Rumor: AT&T to kill its first Facebook phone, the HTC Status

The HTC status, AT&T's first device with a dedicated Facebook share button, might already be getting the axe, according to a new rumor.
Written by Emil Protalinski, Contributor on

Last month, AT&T started offering the HTC Status, the network's first device with a dedicated Facebook button. This month, AT&T is reportedly prepping to ditch the device, according to a trusted source close to AT&T cited by TechCrunch.

The reason is simple: the HTC Status is reportedly not selling. Sales are apparently much lower than both AT&T and HTC expected.

The HTC Status originally launched for AT&T on July 17, 2011, in time for the back-to-school shopping season. The price tag was $50 with a two-year contract (a minimum $15 data plan is required). Instead of playing with the pricing though, the carrier apparently wants to just kill the device altogether.

The HTC Status was first announced as the HTC Chacha back in February 2011. The device lets you share music, photos, location, and status updates via the dedicated Facebook button:

  • Press the Facebook button from your home screen to instantly post on your wall.
  • Take a picture or shoot a video and share it instantly with a press of the Facebook button. You can even post pictures automatically as you're taking them.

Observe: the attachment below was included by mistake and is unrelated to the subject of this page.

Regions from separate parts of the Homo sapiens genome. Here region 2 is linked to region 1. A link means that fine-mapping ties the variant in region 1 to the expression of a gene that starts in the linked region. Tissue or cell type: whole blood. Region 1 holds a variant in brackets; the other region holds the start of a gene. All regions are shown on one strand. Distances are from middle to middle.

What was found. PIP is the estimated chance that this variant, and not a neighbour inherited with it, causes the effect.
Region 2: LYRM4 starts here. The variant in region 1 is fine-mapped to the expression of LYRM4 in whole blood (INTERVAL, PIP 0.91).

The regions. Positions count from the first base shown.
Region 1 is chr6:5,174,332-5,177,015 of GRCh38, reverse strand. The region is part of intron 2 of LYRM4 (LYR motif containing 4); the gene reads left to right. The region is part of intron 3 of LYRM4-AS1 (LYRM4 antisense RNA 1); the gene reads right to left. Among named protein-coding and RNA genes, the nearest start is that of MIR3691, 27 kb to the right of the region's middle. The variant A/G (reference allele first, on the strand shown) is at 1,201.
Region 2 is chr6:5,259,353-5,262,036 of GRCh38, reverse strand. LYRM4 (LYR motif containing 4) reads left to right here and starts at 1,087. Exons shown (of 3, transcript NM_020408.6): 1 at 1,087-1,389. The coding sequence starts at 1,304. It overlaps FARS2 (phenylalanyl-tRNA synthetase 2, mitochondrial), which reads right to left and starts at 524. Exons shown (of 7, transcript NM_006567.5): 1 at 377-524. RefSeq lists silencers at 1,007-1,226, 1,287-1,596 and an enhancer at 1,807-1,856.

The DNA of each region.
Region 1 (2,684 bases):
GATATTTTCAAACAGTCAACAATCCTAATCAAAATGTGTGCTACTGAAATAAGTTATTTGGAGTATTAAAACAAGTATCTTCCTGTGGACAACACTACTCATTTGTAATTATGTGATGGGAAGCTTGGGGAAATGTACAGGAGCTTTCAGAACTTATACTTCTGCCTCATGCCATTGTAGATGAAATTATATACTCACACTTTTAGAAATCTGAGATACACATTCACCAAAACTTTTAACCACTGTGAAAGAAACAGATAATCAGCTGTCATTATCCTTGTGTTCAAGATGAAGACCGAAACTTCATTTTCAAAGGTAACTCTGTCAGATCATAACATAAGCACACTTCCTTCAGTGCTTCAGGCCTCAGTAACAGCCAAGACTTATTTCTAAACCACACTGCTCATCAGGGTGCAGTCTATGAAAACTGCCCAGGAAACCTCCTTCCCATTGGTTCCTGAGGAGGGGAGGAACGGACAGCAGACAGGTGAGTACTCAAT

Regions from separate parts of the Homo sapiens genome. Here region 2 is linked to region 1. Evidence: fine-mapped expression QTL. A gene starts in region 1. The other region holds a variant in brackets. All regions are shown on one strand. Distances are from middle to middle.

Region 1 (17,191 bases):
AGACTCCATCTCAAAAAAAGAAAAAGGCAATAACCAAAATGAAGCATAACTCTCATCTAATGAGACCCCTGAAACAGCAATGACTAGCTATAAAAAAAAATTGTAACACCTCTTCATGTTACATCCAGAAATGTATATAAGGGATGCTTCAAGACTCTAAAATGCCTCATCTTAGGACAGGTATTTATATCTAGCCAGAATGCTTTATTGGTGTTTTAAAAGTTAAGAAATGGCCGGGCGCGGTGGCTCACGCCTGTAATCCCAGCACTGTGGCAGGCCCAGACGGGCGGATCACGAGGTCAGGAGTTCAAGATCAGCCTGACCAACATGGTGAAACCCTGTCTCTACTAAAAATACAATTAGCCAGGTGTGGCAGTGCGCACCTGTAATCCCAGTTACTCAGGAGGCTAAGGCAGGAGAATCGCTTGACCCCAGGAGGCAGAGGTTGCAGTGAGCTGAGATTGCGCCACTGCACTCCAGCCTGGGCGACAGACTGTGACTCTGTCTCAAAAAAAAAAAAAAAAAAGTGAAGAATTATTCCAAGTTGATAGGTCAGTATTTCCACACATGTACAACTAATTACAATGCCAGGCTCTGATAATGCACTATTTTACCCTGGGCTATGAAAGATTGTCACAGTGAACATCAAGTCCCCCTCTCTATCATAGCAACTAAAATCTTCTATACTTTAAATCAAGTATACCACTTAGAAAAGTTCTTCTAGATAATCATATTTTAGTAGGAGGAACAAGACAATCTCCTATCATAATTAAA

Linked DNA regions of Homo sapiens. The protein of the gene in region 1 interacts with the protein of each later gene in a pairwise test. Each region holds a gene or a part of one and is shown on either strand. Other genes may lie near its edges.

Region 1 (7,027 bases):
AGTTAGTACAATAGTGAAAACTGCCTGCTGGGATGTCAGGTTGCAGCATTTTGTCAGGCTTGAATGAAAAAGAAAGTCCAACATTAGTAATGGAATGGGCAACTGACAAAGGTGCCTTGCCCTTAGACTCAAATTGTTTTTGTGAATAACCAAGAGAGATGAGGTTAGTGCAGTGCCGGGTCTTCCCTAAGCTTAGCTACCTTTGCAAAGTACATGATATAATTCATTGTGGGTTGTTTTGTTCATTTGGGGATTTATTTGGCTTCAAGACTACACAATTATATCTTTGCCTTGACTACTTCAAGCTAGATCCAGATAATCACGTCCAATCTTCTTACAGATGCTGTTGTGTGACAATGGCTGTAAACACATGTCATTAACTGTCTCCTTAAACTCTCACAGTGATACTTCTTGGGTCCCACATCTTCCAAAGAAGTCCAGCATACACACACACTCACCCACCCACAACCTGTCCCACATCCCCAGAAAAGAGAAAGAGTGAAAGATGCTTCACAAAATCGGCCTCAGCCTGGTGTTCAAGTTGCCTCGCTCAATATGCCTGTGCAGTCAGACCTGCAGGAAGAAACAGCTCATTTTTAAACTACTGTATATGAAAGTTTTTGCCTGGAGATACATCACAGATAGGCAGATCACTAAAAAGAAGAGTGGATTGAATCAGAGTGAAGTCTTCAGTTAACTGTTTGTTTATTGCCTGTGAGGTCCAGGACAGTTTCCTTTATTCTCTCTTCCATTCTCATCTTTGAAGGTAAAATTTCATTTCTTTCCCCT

• Hold the Facebook button to check in your location with Facebook Places.
  • See something cool on the web? Share your latest find with a quick press of the Facebook button.
  • The Facebook button glows when playing music; press it to share what you're listening to.

The HTC Status also features a chat widget that allows you to see when your friends are online. You can start a live instant chat and juggle between as many private conversations as you want, all straight from the device. Furthermore, every time you get or make a call, you see your friend's profile picture and latest status update right on the call screen (if it's their birthday that week, you'll see that too).

Last but certainly not least, here are the technical specifications of the device:

  • Platform: Android 2.3.3 (Gingerbread) + HTC Sense
  • Display: 2.6-inch touch screen with 480 x 320 resolution
  • Network: Quad-band GSM/GPRS/EDGE 850/900/1800/1900 UMTS/HSDPA 850/1900
  • Memory: 512MB of RAM, 512MB of ROM
  • Processor: MSM7227, 800 MHz
  • Battery: Rechargeable lithium-ion battery, 1250 mAh
  • Camera resolution: 5MP main camera with autofocus, VGA front-facing camera

Facebook's stance on devices like this one is that they are a prime example of a manufacturer using the company’s public APIs to innovate in the mobile space. Palo Alto won't let the Taiwanese mobile manufacturer (or any company for that matter) market any of them as "Facebook phones" but at the same time it hopes more similar Facebook-integrated devices.

If the HTC Status is indeed killed, the social network's public statements may quickly change. Either Facebook will distance itself further from unofficial Facebook phones, throw its some marketing muscle behind the next one, or simply keep quiet about the whole thing.

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